Equities and bond markets rallied last month as positive earnings and lower expectations for rate hikes offered some reprieve after an awful first half for investors.
“For markets that have been under heavy pressure this year, largely because of higher rates and weakening growth, this might rightfully seem a tad counterintuitive,” a report from BMO Economics said.
The S&P 500 index finished July 9.1% higher, though still down by 13.3% for the year. The S&P/TSX Composite gained about 4% last month to end July down by 7.21% for the year, while the hard-hit Nasdaq gained 12.4% in July.
Bonds also rebounded from a historically bad start to the year as yields dropped on recession fears. The 10-year U.S. Treasury yield fell 83 basis points from its mid-June peak of 3.48%.
Most government and corporate bonds rebounded in July, with high-yield the top performers, a report from FTSE Russell said. U.S. high-yield bonds gained 6.2% for the month while European high-yield was up by 5%.
As a report from Purpose Investments put it: “While many have complained of the positive correlation between equities and bonds this year, temporarily reducing the efficacy of portfolio construction, positive correlation is rather nice when everything goes up.”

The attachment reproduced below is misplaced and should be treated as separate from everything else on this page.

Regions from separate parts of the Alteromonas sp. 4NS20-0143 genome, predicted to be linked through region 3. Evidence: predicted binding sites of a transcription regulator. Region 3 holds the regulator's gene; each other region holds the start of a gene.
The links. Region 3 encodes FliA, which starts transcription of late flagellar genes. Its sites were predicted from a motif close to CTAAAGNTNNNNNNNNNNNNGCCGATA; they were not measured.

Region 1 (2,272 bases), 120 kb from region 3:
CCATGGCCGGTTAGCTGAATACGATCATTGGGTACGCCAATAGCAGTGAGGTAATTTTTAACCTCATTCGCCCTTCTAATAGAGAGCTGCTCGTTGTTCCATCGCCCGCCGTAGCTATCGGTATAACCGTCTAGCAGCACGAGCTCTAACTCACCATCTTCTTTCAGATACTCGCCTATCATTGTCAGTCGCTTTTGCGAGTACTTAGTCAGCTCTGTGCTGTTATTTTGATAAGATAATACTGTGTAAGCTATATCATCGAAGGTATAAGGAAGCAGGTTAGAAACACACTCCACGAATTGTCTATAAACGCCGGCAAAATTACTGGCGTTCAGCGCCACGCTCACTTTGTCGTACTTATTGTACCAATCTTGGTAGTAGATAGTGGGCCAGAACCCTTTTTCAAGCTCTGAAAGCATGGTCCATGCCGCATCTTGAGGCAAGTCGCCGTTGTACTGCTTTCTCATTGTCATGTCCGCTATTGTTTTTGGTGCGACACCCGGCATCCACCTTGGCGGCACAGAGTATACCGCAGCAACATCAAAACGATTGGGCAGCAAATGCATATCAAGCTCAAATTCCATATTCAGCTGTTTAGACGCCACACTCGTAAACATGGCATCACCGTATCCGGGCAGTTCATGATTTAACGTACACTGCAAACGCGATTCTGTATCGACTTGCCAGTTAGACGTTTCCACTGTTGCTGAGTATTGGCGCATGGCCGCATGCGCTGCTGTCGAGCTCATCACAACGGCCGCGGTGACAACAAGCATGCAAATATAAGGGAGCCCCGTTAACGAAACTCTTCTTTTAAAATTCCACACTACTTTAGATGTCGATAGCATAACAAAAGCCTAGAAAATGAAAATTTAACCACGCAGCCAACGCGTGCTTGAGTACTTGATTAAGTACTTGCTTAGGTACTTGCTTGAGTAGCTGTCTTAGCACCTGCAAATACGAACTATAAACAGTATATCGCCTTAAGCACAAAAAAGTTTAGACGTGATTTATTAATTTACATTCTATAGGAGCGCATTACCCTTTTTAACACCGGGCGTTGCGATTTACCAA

BMO attributed the rally to a combination of extreme bearish sentiment and a perceived Fed pivot, with the market pricing in rate cuts next year.
“[T]hat seems to have been enough to trigger a rally in beaten-down risk assets, including higher-beta stocks, even if it effectively means more pain in the interim,” the report said.
The FTSE Russell report noted that tech and discretionary names led the rebound. “In a sharp reversal from first-half trends, tech and other growth stocks outperformed commodity-driven and defensive peers,” it said.
Meanwhile, about three-quarters of S&P 500 companies have topped earnings expectations so far for the second quarter, though energy companies have skewed average earnings growth data, BMO said. It also warned that forward guidance becomes more important at economic turning points, and since early July, “downward revisions have been outpacing upward revisions by a two-to-one margin.”
The Purpose report attributed the latest market swing to continued effects from the Covid-19 pandemic.
The U.S. economy had to adjust to an extra trillion dollars spent on goods during the worst of the pandemic, sending corporate profits soaring. Now, as service spending surges and goods purchases drop, the Purpose report said, there could be a recession — or an “earnings recession” — while employment continues to rise.
“The pandemic was an exogenous shock to the entire system — it changed behaviours, economic relationships, moods, etc.,” the report said. “Now things will return to normal, but the impacts will continue to reverberate through the system for years, likely with a diminishing magnitude.”
The second half “will not be smooth sailing,” Purpose said, but it forecast positive returns for equities and bonds over the next five months.
If the global economy is entering a recession, BMO warned, stocks rarely bottom out without a negative payroll print and a Fed rate cut.
“Both of those circumstances argue for more tough slogging ahead,” the report said. However, it also noted that periods where core inflation falls back toward 3% are traditionally strong for equities. “Any relief on that front would almost certainly be welcomed by a wave of buying this time around too,” it said.